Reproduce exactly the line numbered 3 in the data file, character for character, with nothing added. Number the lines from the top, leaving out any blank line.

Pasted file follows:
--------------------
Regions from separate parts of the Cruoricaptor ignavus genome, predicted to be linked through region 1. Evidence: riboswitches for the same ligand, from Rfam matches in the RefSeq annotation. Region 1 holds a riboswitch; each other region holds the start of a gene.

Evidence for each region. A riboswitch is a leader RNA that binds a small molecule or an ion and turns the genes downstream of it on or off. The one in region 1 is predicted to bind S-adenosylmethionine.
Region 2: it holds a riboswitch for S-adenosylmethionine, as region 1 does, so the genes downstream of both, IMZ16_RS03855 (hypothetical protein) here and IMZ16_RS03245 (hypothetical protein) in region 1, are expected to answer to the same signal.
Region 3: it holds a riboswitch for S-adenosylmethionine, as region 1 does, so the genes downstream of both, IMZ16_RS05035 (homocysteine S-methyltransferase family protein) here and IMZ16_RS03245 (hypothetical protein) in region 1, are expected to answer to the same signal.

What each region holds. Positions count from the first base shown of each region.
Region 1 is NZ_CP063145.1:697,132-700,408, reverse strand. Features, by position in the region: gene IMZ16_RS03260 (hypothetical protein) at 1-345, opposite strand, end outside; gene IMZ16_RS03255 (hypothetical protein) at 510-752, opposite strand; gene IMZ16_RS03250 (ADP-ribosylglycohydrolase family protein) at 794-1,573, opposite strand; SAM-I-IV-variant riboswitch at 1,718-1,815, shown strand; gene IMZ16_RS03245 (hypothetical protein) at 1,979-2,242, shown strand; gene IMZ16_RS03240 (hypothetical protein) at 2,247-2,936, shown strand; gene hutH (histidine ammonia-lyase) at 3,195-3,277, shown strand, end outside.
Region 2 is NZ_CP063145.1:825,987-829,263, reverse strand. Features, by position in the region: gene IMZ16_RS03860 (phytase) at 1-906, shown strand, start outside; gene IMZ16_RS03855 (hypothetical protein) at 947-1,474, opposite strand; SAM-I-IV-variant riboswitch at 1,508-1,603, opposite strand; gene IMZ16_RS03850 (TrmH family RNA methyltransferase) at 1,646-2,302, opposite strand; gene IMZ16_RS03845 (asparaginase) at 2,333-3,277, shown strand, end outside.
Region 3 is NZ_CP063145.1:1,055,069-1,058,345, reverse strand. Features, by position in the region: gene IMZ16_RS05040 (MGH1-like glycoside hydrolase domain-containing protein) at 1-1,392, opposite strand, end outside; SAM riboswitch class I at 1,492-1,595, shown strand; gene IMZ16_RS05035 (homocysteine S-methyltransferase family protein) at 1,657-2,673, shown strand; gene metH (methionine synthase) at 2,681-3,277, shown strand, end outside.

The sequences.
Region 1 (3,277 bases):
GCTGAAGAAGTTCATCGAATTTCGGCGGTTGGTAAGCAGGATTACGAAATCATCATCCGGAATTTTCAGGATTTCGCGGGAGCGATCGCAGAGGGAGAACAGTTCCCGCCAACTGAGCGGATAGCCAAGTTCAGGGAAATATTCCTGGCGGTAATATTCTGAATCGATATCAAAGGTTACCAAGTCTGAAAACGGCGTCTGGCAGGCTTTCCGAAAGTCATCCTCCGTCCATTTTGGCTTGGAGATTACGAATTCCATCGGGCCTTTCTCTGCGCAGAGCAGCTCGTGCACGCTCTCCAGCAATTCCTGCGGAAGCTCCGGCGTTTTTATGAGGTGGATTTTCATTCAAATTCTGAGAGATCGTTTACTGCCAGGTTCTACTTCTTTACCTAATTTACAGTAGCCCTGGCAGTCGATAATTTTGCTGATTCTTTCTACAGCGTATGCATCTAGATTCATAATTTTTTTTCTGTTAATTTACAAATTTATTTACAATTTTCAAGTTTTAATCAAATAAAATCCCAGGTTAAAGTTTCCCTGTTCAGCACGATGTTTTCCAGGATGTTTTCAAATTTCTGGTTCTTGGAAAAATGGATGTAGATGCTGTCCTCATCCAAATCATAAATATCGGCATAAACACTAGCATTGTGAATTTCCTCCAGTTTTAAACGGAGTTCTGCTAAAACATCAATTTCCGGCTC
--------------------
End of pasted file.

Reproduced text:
Region 2: it holds a riboswitch for S-adenosylmethionine, as region 1 does, so the genes downstream of both, IMZ16_RS03855 (hypothetical protein) here and IMZ16_RS03245 (hypothetical protein) in region 1, are expected to answer to the same signal.